If there is one positive Cleveland Browns owner Randy Lerner can take away from his team’s yearly opening loss embarrassment it’s that the fans still care enough to get mad. Anger isn’t the enemy, indifference is. The problem is the Browns seem hell-bent on giving their fans ever more reason to be indifferent.
General manager Phil Savage told Sports Illustrated writer Peter King that his goal for the Browns this season is to be competitive. Consider it still a goal. More than anything else, what was particularly clear on Sunday is that the Browns are just not there yet. Not with those cornerbacks. Not with those linebackers. Not with those receivers. Not with that head coach.
In every way a team can get outclassed, that was the Browns’ fate on Sunday. In and of itself, that’s not a crime or a sin. But if those fans who attended the team’s opening practice at training camp this summer and chanted “Super Bowl” were serious, then such a result was as unexpected as John McCain selecting, essentially, the mayor of Whoville to be his running mate. It shouldn’t have been.
The most revealing and refreshing aspect of King’s chronicling of the Browns for Sports Illustrated is how clearly attuned Savage is to the team’s weaknesses, at least in terms of players. Savage clearly acknowledged the weaknesses in the secondary and the limited opportunities he had to fix it given the other holes that had to get fixed. In that respect, he’s underscoring a truism that is important for everyone to remember: in a league with a salary cap, extreme makeovers aren’t going to happen overnight. Remember, too, it was Savage who readily admitted that just a few short years ago, the team had but a handful of legitimate NFL players on the roster. Generally speaking, Savage’s glasses have clear lenses.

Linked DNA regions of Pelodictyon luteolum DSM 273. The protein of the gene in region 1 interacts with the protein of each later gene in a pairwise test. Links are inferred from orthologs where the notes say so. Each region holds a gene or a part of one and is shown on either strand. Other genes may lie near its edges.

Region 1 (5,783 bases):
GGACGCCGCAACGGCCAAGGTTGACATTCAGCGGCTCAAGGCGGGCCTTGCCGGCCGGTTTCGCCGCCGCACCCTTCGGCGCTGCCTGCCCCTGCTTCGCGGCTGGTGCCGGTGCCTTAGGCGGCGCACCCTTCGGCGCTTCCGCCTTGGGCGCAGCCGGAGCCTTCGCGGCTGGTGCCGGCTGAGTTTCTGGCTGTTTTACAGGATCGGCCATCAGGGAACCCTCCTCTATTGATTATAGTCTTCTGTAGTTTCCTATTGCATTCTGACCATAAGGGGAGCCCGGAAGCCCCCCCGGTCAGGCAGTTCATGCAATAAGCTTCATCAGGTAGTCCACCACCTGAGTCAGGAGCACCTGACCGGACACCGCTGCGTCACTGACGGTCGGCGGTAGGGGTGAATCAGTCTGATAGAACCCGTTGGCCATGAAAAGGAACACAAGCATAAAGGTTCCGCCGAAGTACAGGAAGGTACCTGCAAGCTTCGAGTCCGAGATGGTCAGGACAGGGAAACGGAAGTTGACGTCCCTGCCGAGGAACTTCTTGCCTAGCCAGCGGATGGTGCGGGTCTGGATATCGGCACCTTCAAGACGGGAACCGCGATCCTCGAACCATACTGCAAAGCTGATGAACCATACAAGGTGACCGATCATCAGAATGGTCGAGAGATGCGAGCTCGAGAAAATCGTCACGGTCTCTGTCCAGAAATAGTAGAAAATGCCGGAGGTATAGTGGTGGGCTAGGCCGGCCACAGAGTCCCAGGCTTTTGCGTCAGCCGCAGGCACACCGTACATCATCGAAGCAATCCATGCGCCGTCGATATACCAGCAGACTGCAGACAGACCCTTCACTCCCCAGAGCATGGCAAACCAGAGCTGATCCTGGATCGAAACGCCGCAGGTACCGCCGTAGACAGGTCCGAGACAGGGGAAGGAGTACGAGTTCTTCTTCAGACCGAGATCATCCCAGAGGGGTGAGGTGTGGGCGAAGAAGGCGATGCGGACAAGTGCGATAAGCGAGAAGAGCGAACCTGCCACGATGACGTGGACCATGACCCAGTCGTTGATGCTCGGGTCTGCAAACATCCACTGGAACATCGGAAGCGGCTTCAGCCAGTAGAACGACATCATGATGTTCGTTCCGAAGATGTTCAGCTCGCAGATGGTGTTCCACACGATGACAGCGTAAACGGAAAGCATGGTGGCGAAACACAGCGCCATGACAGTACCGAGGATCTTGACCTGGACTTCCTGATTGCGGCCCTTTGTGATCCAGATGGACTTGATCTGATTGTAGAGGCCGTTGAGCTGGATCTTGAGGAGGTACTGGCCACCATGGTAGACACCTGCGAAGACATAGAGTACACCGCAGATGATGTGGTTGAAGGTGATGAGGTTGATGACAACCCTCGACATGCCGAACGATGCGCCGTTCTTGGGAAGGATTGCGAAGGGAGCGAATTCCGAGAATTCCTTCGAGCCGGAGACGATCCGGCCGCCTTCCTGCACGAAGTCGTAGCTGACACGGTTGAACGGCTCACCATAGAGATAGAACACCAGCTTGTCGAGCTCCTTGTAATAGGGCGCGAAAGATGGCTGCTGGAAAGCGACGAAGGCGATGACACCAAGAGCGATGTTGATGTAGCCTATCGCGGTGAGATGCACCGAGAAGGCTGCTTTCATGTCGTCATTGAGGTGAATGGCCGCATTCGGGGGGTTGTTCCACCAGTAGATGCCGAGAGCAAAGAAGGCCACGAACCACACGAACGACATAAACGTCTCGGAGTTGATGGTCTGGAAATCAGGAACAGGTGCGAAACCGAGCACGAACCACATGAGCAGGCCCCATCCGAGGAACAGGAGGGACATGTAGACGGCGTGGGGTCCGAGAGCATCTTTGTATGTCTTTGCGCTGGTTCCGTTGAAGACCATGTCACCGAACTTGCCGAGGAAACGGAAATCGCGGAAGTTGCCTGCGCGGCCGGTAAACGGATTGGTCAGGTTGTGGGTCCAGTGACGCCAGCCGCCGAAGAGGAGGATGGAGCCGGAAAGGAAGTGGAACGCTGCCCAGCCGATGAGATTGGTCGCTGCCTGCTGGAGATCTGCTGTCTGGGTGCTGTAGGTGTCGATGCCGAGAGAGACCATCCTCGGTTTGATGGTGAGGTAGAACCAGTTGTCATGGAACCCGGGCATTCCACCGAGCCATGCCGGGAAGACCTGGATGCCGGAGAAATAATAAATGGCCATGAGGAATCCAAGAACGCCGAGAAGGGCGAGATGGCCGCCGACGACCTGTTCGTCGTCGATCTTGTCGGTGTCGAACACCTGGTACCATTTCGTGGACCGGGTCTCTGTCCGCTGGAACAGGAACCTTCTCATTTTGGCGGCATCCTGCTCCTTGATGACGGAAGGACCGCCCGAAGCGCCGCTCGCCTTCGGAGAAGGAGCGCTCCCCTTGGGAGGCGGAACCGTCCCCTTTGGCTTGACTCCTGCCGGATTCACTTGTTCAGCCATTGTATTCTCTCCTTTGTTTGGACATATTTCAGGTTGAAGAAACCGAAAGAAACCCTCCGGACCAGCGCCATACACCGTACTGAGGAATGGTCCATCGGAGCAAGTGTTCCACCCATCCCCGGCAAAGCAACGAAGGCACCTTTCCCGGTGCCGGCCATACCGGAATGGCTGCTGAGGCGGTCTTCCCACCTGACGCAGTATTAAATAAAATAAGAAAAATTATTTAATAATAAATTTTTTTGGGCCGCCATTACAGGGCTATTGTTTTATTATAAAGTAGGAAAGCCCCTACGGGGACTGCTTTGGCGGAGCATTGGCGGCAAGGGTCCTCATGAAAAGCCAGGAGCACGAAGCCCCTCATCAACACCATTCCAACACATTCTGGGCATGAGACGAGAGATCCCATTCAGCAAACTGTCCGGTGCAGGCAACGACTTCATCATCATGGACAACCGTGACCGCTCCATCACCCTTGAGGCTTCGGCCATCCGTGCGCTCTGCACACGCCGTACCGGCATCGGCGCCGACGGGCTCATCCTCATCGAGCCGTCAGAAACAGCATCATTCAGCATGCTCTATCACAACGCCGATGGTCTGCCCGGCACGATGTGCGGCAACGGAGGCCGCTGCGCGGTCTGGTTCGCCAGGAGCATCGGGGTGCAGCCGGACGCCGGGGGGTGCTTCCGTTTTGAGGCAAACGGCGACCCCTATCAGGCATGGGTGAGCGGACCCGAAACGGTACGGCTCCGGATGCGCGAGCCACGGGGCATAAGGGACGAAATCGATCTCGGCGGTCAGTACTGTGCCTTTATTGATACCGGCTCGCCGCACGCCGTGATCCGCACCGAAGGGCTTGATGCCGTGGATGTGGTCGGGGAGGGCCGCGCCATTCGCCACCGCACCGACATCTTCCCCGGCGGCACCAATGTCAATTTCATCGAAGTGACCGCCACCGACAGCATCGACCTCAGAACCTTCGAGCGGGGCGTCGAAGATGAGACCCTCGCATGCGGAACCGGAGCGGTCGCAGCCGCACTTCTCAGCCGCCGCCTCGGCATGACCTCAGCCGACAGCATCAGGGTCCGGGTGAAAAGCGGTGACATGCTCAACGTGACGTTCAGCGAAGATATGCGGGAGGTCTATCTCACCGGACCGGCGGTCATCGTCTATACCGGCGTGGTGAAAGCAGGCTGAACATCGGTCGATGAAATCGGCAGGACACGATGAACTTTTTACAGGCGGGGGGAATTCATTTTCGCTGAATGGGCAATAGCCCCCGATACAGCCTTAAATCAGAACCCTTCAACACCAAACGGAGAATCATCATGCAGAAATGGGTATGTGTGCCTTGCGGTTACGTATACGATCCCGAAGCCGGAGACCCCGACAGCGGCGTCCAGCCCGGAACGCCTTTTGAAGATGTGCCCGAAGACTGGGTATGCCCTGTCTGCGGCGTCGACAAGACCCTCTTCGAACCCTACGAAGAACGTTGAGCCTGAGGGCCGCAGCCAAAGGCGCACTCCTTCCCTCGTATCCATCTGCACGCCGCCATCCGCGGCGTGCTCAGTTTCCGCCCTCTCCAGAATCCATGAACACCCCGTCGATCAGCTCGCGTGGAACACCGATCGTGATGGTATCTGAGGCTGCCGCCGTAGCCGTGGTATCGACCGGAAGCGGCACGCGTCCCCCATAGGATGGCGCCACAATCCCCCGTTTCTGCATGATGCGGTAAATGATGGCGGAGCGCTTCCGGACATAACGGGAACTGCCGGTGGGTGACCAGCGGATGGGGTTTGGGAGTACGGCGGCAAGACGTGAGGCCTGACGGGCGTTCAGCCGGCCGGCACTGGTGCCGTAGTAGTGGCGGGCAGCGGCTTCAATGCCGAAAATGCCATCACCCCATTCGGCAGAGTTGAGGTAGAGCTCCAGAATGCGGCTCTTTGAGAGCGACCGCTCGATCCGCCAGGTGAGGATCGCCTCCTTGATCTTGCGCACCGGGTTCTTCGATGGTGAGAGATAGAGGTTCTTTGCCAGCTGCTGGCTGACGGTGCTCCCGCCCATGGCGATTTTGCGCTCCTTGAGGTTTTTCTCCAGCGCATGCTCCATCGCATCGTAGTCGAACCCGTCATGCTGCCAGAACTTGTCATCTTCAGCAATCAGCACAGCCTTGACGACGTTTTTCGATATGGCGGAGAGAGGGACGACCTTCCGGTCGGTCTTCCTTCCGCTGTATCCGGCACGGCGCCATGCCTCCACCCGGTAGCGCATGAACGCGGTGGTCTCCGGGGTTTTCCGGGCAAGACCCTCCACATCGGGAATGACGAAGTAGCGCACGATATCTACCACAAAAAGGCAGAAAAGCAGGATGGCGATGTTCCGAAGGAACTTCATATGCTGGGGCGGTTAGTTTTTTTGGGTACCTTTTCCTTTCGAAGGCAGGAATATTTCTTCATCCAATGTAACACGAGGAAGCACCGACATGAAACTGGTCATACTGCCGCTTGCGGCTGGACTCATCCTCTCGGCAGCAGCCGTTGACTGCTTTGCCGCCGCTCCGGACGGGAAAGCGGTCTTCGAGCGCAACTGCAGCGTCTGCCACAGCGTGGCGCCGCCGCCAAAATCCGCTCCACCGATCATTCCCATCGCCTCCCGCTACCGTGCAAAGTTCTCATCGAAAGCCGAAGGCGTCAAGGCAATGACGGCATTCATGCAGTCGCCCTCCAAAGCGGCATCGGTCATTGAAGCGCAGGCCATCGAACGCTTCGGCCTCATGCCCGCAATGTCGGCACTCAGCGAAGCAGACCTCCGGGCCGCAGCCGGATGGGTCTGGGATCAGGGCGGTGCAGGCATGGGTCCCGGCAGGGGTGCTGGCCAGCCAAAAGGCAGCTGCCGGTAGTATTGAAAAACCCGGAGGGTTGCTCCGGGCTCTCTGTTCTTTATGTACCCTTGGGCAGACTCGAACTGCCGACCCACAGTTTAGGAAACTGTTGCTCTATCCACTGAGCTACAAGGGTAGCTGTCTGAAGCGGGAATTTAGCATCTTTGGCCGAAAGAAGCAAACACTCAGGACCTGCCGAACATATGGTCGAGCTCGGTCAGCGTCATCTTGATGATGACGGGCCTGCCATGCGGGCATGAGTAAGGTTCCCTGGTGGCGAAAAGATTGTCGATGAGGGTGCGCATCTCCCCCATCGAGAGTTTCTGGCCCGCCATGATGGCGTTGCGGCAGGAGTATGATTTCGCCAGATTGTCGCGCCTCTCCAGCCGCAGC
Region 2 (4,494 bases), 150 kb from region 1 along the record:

Thus has Savage gone about rebuilding the team from the inside out. He’s fixed the offensive and defensive lines. The skill positions have received a fair amount of attention as well. The last remaining pieces, like the leaky plumbing in a downstairs bathroom, are next. Unfortunately, it’s going to take another offseason to get to that project.
But where Savage is completely unrealistic is in his view of head coach Romeo Crennel. In fact, it’s Savage’s biggest blind spot. By giving Crennel a contract extension in January, Savage just reinforced the flaw in his own thinking.